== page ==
artist statement : the ungun project

I’ve been making unguns. I steal pictures of guns and make something else with them. Yes I’m trafficking in stolen guns when I do this. Aesthetic vandalism. Wasn’t the Matrix trilogy founded on that image of ‘bullet time’, the old Native American ghost dance promise that we could stop bullets?

The act of aesthetic vandalism neuters the image of the gun. The images become ~ if they were actual objects, were they actually fired, they would misfire, fire into themselves, or not fire at all.

Humans can express a nourishing connection with each other using guns only by relinquishing them.

I started working with still images, which I ‘broke’ using databending techniques. Then I started making gifs.Then I decided to make a longer video, pushing the image into word-definition space. The dance of illusion, projection, metaphor. I sampled audio from popular entertainment that uses guns so much in their narratives that, as a friend once put it, the movie is really “gun goes on adventure, gun beats the bad guys, gun gets the girl, gun gets revenge” . . .

I’m witnessing illusions of “political ramifications of ideas about guns” shatter social relationships between otherwise reasonable people. Histrionic reactions to the object, in many directions, prevent people from having reasonable conversation. The object, and whether or not or how it is regulated, shatters our ability to discuss the thing sanely.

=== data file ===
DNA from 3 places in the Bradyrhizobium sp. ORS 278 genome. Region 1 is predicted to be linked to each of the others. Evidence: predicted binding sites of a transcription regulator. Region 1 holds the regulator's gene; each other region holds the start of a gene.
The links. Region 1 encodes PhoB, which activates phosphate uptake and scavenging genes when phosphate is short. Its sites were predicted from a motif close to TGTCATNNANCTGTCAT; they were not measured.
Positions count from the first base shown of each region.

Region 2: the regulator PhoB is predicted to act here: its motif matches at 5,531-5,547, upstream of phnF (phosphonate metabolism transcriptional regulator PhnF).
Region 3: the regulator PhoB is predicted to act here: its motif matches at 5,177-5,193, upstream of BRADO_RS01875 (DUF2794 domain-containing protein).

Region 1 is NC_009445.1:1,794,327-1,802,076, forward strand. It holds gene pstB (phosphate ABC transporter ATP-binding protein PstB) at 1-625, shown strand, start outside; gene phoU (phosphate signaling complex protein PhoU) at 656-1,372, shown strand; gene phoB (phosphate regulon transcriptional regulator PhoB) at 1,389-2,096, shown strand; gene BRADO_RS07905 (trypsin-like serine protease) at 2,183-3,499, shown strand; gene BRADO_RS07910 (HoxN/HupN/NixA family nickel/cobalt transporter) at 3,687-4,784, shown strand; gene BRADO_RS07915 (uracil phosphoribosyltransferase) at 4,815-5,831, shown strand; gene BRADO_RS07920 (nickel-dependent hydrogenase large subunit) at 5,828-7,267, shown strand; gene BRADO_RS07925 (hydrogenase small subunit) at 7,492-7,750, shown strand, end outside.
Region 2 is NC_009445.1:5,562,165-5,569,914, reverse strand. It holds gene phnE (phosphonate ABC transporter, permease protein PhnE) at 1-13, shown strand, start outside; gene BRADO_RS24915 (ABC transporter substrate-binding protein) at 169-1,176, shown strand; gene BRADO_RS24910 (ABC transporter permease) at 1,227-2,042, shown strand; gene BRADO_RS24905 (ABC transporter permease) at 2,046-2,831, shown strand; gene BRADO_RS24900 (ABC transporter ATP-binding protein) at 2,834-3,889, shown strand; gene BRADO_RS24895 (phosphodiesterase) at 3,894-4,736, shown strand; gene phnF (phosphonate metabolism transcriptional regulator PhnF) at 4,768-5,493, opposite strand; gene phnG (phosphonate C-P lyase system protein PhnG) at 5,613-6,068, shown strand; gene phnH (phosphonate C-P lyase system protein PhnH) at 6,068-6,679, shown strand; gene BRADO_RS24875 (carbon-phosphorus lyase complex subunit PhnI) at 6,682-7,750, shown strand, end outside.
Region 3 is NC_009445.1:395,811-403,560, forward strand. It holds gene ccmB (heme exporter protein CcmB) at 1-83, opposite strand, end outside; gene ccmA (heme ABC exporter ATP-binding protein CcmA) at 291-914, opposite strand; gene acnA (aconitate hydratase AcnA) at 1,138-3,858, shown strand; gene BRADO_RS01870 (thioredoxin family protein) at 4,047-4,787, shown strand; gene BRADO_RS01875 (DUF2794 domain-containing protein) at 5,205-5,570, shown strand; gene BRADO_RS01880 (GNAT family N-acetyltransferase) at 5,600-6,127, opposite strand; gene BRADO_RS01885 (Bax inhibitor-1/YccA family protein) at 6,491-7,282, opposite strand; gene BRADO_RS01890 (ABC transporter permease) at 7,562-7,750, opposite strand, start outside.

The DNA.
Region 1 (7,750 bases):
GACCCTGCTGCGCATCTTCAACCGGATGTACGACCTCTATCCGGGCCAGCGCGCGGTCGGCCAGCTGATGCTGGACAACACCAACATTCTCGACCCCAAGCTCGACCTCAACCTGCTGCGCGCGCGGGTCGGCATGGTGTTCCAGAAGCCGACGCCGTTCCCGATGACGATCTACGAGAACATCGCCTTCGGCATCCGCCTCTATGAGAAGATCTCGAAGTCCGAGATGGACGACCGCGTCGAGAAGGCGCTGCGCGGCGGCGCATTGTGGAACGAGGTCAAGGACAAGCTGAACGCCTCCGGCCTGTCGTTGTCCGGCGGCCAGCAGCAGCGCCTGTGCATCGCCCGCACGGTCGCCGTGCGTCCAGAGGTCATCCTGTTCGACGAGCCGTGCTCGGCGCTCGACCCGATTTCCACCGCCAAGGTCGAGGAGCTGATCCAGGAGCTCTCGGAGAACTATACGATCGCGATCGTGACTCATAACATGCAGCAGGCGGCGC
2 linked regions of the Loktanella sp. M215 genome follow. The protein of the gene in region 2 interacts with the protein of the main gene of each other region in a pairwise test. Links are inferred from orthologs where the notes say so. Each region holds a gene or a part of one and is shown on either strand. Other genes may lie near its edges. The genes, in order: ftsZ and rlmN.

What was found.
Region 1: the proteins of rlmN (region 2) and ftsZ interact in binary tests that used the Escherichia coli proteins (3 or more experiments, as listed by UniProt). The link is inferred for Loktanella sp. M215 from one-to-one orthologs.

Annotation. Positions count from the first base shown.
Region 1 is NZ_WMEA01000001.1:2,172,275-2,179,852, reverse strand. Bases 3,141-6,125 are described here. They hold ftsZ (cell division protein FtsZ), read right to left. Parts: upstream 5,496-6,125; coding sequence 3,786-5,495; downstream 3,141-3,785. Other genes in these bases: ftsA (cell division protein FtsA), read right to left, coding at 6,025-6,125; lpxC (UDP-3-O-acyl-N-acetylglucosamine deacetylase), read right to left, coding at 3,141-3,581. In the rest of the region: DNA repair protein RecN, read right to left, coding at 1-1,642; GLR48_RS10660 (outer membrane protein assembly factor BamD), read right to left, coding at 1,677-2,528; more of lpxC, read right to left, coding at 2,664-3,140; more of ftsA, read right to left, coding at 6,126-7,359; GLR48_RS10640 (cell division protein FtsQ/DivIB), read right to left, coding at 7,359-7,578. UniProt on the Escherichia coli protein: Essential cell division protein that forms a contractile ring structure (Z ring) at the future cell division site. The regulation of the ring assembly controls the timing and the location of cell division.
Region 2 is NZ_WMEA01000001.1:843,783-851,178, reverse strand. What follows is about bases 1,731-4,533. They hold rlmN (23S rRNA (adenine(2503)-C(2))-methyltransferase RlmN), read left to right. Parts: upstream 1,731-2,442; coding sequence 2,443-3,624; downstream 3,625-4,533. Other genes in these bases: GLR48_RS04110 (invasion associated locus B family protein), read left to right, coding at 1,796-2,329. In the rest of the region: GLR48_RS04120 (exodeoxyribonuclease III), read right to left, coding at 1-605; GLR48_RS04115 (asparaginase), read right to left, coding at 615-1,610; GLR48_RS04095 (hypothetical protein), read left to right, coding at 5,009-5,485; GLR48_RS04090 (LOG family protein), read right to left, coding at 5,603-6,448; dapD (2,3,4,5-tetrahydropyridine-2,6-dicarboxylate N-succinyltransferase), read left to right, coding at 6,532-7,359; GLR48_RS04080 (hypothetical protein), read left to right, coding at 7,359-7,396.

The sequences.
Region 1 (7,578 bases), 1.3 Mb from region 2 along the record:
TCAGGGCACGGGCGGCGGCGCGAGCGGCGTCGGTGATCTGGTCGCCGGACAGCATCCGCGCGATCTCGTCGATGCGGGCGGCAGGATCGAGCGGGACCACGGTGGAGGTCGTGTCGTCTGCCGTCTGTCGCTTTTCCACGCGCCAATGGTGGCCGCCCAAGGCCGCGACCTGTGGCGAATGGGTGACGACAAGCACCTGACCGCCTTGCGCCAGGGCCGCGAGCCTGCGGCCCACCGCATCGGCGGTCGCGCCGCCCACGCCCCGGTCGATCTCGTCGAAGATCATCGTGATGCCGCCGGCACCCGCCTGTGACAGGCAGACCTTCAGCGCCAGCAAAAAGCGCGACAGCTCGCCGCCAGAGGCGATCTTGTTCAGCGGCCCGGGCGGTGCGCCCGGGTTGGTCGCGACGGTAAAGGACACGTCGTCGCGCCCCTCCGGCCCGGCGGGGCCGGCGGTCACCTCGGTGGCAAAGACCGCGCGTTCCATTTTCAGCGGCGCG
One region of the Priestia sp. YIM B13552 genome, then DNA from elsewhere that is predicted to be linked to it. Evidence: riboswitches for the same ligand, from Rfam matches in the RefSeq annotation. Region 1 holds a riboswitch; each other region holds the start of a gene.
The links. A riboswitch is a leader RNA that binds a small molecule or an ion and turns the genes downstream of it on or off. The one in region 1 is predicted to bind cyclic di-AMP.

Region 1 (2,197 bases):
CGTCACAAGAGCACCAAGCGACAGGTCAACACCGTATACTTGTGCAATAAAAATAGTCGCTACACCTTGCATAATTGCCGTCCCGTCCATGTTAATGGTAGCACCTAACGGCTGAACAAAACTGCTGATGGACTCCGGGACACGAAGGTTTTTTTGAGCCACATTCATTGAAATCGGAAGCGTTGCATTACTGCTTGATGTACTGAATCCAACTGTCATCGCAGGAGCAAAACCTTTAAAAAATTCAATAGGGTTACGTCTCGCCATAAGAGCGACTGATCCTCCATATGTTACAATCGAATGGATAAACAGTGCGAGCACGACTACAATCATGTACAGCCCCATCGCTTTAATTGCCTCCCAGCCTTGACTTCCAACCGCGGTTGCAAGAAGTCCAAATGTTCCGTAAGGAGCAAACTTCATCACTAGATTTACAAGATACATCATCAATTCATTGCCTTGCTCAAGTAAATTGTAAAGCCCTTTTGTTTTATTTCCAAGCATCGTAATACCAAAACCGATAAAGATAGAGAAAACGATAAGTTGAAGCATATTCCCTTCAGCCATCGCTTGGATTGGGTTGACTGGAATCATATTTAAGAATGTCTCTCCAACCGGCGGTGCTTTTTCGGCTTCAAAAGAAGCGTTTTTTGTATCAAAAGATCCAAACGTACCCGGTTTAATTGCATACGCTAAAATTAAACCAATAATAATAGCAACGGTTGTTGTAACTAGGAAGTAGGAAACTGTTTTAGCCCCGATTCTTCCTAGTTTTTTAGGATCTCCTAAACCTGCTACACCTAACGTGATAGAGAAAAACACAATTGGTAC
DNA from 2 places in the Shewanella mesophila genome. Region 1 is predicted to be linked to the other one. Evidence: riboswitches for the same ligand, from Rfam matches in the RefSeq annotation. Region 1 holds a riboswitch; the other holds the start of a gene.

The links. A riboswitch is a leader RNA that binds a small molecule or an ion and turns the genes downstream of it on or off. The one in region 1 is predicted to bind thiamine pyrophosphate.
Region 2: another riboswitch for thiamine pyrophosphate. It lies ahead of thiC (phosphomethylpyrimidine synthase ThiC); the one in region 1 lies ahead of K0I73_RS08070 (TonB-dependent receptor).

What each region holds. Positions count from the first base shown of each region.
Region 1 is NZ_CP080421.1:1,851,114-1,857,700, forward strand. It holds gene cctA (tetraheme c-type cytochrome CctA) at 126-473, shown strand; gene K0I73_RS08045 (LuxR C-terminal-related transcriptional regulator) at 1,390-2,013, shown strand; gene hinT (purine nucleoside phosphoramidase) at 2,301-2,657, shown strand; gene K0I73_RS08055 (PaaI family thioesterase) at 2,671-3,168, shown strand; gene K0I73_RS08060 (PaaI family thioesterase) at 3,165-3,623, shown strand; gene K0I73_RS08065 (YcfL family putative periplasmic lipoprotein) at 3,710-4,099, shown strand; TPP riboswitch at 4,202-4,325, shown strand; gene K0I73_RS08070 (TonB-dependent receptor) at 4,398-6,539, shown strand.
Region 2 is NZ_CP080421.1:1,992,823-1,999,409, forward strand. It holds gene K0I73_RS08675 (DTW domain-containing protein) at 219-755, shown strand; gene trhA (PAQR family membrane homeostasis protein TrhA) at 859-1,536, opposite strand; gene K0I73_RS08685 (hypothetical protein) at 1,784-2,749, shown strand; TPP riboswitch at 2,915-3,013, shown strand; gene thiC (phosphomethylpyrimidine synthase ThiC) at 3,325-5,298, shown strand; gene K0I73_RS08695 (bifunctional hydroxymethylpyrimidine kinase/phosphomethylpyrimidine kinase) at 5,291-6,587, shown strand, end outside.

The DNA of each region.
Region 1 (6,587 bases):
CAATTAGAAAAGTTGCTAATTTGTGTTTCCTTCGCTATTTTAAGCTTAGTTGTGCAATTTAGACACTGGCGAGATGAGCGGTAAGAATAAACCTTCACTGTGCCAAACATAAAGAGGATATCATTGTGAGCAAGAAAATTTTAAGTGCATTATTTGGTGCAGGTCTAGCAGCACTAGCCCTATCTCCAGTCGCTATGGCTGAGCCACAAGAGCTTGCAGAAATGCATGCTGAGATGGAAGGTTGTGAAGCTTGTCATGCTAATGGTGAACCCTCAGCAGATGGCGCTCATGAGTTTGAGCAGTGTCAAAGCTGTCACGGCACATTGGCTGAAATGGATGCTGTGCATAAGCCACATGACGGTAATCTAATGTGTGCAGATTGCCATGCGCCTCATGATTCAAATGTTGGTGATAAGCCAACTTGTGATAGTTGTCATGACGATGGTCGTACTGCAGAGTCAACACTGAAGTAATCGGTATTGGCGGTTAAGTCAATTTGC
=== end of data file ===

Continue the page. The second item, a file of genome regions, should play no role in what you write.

trigger quilt

 

refreshing the the poetics of annihilation

Sometimes the mistake comes from seeing it all the way through to the end, without having begun.

The ease of overplanning facilitated by computers kills work the cradle. Once the imagination knows what the trip is going to be like, it doesn’t want to take it.

The drafting process is the first third of the path to having the work exist outside the mind/body. Editing is the second third. The audience meets the work, ‘publication’. The last third.

Each stage has its own demands, its own peculiar kind of sweat.

 

I live in a culture steeped in violence. There is violence in the work. Or there is consideration of recovering from violence, contending with it. I have made work that is psychologically or spiritually violent, yet I sit on it. Right now, I do not want to inflict it on an audience.

I am an American. Like other Americans I walk around with the blood of indiginous people on my feet, with the blood of slaves on my feet, with the blood of domestic violence on my feet. History soaked our nation’s birth with blood. We consume images and stories soaked with violence.

We can create peace. How do we create peace from a violent fabric? How does the transformation happen? Does it start with forgiving the past we have inherited, in order to simply let it drop, in order to make something new?

The poetics of annihilation are my name for looking at the violent stories of the 20th century, looking at our inheritance, and figuring out what to do with those stories. There is so much: the US government infecting african-americans with siphilus. The German government killing millions of civilians. The US dropping atomic bombs on Japan. The hundreds of millions of acts of war that individuals perpetrated at the behest of their governments.

How do we choose to witness this? We have our methods of recording, our films, our books, our internet. How can we face the weight of that violent fabric woven by those who went before us, and move forward without re-making that?

How can we, the talking monkeys, see, but not do?